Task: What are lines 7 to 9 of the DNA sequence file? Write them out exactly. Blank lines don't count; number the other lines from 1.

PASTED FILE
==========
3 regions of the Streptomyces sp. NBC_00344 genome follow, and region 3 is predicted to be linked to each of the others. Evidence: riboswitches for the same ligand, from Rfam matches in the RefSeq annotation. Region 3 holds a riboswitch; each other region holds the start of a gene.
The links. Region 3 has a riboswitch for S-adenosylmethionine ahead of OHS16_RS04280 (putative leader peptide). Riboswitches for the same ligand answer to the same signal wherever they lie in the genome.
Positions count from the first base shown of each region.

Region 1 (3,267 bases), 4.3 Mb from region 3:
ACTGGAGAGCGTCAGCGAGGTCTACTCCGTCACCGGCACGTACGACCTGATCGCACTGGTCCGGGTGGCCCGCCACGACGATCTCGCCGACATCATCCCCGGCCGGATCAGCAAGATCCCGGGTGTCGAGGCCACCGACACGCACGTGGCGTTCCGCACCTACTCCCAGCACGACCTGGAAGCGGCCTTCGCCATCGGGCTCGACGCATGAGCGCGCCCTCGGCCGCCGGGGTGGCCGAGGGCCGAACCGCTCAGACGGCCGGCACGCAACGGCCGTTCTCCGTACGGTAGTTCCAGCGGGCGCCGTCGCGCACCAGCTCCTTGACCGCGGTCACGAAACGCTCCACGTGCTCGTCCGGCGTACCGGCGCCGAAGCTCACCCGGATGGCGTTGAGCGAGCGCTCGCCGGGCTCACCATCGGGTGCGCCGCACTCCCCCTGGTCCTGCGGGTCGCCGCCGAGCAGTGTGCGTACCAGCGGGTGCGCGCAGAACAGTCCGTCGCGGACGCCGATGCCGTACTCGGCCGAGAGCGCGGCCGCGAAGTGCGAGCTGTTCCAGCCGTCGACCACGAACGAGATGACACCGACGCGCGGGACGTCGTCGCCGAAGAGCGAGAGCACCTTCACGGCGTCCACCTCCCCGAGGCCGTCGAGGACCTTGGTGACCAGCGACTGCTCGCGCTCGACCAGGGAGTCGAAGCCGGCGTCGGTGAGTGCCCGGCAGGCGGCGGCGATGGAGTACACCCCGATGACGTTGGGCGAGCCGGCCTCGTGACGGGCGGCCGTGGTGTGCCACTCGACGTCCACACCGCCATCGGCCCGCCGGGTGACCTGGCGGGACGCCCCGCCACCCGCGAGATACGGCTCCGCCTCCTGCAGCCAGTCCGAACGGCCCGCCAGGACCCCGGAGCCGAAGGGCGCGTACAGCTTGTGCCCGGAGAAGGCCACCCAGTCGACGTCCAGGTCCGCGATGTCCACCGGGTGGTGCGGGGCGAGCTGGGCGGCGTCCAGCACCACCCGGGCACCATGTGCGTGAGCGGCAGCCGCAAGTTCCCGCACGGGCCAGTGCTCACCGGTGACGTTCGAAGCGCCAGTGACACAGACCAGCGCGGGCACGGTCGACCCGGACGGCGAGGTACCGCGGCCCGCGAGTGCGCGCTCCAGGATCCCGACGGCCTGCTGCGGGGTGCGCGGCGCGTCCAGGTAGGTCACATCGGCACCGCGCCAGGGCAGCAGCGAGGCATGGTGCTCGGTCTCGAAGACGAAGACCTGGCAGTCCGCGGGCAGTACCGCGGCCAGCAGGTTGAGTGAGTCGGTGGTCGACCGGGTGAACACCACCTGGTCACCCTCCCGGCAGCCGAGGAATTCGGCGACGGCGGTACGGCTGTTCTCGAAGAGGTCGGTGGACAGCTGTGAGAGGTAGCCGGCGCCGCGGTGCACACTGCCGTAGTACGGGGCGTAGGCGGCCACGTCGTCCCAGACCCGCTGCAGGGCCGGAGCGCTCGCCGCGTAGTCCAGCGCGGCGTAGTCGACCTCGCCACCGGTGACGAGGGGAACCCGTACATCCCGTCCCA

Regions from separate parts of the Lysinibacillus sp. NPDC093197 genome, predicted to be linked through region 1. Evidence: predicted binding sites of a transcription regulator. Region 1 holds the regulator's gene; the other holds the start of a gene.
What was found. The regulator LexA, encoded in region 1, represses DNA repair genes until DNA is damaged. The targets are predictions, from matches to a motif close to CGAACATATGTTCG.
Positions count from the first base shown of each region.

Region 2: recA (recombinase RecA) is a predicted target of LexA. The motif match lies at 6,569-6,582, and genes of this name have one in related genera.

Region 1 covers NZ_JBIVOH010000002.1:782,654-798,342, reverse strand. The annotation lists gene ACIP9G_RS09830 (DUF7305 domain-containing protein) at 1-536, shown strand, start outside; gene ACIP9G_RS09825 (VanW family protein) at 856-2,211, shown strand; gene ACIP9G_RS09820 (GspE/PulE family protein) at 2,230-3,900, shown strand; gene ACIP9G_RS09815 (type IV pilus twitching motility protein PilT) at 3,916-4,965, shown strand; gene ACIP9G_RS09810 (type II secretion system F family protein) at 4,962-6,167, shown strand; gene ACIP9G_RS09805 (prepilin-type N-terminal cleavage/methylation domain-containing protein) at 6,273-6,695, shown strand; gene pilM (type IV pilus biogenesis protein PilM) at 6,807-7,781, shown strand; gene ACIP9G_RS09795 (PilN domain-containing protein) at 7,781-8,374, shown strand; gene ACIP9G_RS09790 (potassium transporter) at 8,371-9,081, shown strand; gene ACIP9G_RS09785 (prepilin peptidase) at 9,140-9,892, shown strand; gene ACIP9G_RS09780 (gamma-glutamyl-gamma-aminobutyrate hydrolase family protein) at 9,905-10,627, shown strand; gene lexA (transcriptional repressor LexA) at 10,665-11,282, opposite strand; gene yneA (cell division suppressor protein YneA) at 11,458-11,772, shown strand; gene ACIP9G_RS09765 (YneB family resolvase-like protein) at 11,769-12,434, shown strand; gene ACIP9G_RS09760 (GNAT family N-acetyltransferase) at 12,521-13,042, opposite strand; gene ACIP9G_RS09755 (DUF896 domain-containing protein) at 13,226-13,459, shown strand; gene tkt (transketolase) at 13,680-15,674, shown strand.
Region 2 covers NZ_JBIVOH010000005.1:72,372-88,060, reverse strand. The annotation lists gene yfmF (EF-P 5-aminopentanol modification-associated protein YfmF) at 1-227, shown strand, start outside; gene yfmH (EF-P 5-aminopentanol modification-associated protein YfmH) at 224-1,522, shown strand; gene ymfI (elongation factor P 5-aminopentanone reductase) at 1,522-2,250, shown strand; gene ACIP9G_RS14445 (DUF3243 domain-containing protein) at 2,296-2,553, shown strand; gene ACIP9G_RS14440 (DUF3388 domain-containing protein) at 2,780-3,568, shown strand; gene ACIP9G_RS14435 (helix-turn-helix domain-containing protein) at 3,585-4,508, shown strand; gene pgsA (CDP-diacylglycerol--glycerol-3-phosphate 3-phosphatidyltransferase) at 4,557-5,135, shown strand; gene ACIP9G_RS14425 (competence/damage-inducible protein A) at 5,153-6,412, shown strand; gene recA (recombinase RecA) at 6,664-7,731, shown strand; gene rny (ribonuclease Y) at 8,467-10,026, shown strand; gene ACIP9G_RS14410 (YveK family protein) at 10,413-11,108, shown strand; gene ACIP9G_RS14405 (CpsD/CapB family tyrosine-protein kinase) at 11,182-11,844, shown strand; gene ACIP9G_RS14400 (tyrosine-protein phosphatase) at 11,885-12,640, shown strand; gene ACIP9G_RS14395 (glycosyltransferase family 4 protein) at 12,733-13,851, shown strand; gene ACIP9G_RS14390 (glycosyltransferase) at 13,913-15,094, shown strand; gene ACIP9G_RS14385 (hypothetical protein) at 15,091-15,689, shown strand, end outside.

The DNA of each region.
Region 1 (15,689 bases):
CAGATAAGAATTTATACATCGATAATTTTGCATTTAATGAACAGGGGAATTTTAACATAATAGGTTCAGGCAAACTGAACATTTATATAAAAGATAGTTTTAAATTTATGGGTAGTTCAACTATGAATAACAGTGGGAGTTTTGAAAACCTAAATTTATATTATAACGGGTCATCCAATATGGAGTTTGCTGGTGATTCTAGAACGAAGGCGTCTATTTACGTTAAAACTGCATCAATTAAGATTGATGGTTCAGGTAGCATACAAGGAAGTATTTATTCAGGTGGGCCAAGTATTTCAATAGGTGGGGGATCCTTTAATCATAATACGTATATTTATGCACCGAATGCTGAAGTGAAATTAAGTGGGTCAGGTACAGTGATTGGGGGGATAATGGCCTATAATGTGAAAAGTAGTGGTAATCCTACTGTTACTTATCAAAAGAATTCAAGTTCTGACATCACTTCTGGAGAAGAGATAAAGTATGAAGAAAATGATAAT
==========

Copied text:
What was found. The regulator LexA, encoded in region 1, represses DNA repair genes until DNA is damaged. The targets are predictions, from matches to a motif close to CGAACATATGTTCG.
Positions count from the first base shown of each region.

Region 2: recA (recombinase RecA) is a predicted target of LexA. The motif match lies at 6,569-6,582, and genes of this name have one in related genera.